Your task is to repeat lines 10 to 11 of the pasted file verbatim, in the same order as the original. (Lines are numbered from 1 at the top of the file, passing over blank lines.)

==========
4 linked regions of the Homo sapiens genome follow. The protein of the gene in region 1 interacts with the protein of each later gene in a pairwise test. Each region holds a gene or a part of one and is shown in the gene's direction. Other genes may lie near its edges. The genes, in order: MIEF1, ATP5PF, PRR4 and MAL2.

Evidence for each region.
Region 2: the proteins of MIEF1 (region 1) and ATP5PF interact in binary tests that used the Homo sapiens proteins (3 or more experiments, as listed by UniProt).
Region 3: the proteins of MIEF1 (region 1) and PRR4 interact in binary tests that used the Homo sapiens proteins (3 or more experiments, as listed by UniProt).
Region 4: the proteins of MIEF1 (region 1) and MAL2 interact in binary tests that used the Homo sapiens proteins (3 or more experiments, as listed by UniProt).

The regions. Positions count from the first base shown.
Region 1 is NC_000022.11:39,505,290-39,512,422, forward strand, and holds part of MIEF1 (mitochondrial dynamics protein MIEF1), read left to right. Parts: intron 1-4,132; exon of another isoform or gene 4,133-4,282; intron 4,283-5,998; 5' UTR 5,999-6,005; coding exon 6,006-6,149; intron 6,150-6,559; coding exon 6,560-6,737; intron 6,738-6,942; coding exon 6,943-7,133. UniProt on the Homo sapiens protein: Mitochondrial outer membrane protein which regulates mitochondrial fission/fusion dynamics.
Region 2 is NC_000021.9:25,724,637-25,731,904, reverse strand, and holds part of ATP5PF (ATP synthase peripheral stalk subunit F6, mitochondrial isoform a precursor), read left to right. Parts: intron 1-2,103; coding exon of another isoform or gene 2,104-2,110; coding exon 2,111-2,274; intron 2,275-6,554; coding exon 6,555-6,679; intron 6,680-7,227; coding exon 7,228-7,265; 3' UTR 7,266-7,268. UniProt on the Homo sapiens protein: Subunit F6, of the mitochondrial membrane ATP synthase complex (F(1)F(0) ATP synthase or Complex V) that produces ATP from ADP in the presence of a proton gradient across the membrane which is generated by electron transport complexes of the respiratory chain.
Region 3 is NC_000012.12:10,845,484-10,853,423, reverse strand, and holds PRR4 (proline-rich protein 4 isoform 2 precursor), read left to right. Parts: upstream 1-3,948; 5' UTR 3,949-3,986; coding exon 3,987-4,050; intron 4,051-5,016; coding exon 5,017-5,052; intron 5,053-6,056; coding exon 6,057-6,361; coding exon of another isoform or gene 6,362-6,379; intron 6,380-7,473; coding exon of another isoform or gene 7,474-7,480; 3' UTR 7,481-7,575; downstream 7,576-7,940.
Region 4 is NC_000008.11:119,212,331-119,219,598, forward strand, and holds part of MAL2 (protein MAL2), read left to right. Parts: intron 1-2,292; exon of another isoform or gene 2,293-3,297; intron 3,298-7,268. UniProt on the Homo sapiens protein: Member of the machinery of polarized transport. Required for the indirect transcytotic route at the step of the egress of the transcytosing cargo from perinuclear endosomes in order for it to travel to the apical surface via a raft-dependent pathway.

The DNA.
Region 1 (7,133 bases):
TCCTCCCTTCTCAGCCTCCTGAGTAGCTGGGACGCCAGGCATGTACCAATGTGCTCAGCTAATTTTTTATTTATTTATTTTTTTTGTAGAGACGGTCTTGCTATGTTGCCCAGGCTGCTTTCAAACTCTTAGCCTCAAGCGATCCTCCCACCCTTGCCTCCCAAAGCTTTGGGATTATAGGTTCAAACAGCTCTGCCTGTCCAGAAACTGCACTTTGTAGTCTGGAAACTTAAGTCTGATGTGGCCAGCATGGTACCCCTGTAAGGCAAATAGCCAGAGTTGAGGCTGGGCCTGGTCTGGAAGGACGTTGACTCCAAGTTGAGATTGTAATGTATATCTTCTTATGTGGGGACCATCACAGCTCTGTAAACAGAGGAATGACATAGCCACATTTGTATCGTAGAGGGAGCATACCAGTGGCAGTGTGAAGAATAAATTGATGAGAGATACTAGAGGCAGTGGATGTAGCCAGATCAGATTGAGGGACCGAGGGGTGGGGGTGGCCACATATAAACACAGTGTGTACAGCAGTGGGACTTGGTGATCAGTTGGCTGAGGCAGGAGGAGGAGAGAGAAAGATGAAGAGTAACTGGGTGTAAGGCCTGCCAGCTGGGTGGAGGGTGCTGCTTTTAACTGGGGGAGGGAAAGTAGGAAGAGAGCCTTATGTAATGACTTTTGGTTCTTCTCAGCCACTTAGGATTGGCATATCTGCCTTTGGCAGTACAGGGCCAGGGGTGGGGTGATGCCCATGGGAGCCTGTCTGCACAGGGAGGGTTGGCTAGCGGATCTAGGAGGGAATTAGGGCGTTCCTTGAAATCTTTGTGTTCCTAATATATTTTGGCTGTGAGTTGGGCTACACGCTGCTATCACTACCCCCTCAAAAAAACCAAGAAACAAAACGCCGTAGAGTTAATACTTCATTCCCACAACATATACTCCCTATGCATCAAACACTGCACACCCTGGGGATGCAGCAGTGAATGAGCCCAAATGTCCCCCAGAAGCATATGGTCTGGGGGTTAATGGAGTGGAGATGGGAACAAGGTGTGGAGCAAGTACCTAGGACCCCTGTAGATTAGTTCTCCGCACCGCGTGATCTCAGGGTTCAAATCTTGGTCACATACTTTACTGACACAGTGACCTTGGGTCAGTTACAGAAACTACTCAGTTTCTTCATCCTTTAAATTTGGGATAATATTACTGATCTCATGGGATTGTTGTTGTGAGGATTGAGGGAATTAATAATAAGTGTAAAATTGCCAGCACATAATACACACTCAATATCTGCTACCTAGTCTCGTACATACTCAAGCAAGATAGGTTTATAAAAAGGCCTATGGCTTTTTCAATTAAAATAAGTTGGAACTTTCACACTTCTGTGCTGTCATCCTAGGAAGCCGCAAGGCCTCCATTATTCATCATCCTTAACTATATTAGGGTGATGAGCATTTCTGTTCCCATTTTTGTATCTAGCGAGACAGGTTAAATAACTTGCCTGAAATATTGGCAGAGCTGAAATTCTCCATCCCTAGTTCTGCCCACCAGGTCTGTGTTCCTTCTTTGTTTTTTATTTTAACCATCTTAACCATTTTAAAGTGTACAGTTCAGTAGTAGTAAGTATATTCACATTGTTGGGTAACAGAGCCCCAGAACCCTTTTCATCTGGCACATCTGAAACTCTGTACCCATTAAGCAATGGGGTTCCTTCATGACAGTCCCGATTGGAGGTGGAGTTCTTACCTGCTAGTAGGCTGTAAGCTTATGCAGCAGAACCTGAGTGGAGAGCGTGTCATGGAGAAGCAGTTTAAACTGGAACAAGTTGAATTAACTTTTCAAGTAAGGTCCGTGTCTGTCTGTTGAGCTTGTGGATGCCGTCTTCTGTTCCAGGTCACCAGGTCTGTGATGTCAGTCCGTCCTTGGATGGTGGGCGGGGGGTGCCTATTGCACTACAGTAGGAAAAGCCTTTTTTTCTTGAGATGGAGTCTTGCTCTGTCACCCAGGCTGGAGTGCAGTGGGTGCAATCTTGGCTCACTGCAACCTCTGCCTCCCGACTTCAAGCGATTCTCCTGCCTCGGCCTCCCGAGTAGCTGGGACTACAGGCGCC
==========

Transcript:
Region 4 is NC_000008.11:119,212,331-119,219,598, forward strand, and holds part of MAL2 (protein MAL2), read left to right. Parts: intron 1-2,292; exon of another isoform or gene 2,293-3,297; intron 3,298-7,268. UniProt on the Homo sapiens protein: Member of the machinery of polarized transport. Required for the indirect transcytotic route at the step of the egress of the transcytosing cargo from perinuclear endosomes in order for it to travel to the apical surface via a raft-dependent pathway.

The DNA.